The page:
The infectious energy that skiing brings us is exactly what the Coombs Foundation sets out to share with everyone in the Jackson community. Jonathan Selkowitz photo.
To most in the ski world, the name Doug Coombs conjures up images of pioneering ski descents down the biggest mountains in the world, like the Chugach and the French Alps. But to Coombs, and the mountains around Jackson Hole, Wyoming were always home. It was here that he perfected his craft and shared it with the town’s vibrant mountain community.
After his death in an avalanche in 2006, Doug’s wife Emily raised their son in that same vibrant community but noticed one thing had changed: that it all seemed very exclusive to only those who could afford it. She observed that the ever-growing population of low-income families in Jackson were almost entirely absent from the skiing and snowboarding world.
The problem of low-income families living a separate life from the rest of the community certainly persists. The irony? Without their hard work, ski areas like Jackson would never be able to function. Yes, the paradise we live in does shares the same problems facing the rest of the world.
Emily wants to make a difference in the lives of the lives of everyone in Jackson. "You can do it too," she says, "next time you see a family in the grocery store, say hi, or better yet 'Hola!' They will smile, guaranteed." Max Ritter photo.
In an effort to change this and reverse what she saw as a segregated community, Emily launched the Doug Coombs Foundation in 2012, to not only honor Doug’s legacy but provide a concrete way to get those families’ kids out on skis. Her reasoning was simple: by providing opportunities for children of low income families to get into skiing, the community would become a more integrated, healthy and happy place for everyone.
"A few years ago, I started noticing that the growing community of Hispanic immigrant workers in Jackson, the ones we see everyday at the grocery store and working on the mountain, were being ignored and just didn't seem to share in the same incredible quality of life we have," says Emily Coombs. She wanted to do something concrete to allow them to experience the town the same way as she did.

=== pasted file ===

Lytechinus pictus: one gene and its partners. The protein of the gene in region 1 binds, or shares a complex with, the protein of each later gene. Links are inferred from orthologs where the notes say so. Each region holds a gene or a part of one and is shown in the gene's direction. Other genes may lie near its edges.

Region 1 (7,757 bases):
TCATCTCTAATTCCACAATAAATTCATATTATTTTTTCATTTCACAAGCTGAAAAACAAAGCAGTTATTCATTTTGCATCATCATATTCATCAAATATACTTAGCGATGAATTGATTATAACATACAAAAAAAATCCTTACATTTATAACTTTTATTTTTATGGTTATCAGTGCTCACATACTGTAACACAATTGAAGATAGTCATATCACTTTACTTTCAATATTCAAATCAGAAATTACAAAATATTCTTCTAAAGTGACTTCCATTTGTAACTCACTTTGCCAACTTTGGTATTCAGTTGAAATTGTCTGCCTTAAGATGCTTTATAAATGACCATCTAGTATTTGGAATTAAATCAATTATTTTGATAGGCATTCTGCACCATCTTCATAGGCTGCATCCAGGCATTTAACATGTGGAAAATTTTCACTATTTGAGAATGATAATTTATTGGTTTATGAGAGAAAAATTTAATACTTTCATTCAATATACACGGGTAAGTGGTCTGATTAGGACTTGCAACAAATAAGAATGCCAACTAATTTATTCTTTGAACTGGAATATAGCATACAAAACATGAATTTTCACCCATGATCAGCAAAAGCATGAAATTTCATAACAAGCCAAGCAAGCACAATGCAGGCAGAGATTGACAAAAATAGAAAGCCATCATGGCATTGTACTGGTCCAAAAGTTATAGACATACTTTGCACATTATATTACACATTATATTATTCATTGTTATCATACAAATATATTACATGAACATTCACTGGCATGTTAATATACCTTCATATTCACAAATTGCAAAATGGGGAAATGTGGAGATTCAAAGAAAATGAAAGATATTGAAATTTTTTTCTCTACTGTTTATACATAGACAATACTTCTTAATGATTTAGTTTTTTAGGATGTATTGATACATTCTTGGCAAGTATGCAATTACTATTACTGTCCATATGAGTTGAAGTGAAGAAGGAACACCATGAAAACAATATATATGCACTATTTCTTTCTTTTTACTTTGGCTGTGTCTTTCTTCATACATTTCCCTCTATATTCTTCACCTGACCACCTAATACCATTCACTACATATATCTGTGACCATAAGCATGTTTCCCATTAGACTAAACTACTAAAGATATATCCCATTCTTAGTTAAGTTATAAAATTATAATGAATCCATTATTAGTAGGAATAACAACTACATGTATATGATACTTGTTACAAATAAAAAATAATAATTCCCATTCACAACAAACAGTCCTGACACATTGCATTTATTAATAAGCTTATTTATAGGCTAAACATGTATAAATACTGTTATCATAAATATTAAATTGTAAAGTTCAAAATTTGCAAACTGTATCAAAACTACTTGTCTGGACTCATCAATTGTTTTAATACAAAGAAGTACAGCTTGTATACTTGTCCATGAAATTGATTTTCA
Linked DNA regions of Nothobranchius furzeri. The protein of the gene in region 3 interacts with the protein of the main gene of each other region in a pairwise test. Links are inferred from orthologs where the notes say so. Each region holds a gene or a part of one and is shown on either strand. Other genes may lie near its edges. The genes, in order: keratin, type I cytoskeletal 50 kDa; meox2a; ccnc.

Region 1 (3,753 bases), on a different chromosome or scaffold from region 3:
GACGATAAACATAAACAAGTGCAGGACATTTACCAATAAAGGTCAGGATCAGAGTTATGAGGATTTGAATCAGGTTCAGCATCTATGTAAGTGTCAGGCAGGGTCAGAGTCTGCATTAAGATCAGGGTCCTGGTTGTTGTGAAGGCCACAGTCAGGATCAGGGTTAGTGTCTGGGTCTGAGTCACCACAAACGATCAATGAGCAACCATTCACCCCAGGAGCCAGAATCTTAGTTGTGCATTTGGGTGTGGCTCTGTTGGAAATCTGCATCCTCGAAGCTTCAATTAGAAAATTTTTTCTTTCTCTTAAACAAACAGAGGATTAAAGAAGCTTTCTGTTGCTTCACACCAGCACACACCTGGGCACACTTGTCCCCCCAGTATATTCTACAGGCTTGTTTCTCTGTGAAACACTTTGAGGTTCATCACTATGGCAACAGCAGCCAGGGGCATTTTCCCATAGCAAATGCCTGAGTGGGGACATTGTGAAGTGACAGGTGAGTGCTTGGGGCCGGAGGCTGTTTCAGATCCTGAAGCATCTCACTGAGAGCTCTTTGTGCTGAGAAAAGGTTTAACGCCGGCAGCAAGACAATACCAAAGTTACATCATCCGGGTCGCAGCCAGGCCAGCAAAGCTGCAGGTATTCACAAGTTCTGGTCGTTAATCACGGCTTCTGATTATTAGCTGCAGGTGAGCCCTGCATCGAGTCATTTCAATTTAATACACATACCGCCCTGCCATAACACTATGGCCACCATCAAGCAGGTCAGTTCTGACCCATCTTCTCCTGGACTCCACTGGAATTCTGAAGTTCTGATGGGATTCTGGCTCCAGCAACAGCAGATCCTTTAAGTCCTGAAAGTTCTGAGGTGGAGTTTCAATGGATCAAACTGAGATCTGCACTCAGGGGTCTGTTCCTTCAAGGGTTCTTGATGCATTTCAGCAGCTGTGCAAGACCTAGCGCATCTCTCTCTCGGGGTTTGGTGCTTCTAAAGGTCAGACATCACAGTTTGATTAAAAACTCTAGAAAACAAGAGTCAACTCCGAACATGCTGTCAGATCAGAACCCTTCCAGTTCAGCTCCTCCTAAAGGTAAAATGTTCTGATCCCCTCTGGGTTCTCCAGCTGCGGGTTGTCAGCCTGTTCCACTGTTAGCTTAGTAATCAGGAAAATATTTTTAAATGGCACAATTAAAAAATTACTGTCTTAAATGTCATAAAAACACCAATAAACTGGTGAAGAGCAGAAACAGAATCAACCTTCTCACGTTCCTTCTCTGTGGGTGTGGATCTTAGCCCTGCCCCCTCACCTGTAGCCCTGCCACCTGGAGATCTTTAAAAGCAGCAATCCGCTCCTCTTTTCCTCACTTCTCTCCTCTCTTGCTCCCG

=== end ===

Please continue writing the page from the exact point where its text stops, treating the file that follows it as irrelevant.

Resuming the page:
Some of the kids involved telling their favorite stories of their time with the Doug Coombs Foundation at last week's Skiing with the Stars fundraiser event. Jonathan Selkowitz photo.
Through skiing, Emily hoped to provide the tools these children needed to lift themselves out of poverty and achieve their maximum potential. In nutshell, the foundation provides tuition, lift tickets, and ski equipment to these low-income families to give them a chance at the same experience we all so treasure in the mountains. Outside of the skiing, the kids get an opportunity to play soccer, go rock climbing, and explore all other avenues of the mountain life that make Jackson what it is.
After growing steadily for the past five years, the foundation now enrolls 166 children and 37 parents in the Snow King Winter Sports Program as well as 28 children in Jackson Hole Ski and Snowboard Club Programs. In total, 194 children skied this past winter thanks to the Foundation’s work. Additionally, the Foundation recently launched a pilot program to provide a day of skiing to over 65 children from the Wind River Indian Reservation.
Teaching kids how to ski is still an expensive endeavor. Thanks to the generosity of donors connected to Doug, Jackson, and the ski community in general, the Foundation is able to do what it does. In addition to fundraising events like last week’s Skiing with the Stars, CoombsFest is another Jackson tradition to benefit the Coombs Foundation. The annual party celebrates the kids, their accomplishments, and shows to the world what the Foundation has done.
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On Saturday, December 1, at 9:55 a.m., sixteen people were skiing and snowboarding on the southern end of Expert Chutes, an inbounds zone at Jackson Hole Mountain Resort, when an avalanche broke above them. In a matter of seconds the 150-foot wide slab with a 2-foot crown barreled down the slope, burying five skiers below. Without hesitation, onlookers immediately sprung into action and the ski patrol responded swiftly. Thanks to the cooperation and preparedness of the community and the
An avalanche caught five skiers on Saturday morning at Jackson Hole Mountain Resort. Everyone survived. The slide was triggered near the top of the freshly-opened Thunder Lift in an area next to the Expert Chutes zone. The slab broke loose from the base of a cliff with a crown measured around two feet deep and 150 feet wide. A JHMR ski patrol search team armed with two dogs, a Recco device and avalanche beacons immediately began searching the area, uncovering the victims, which included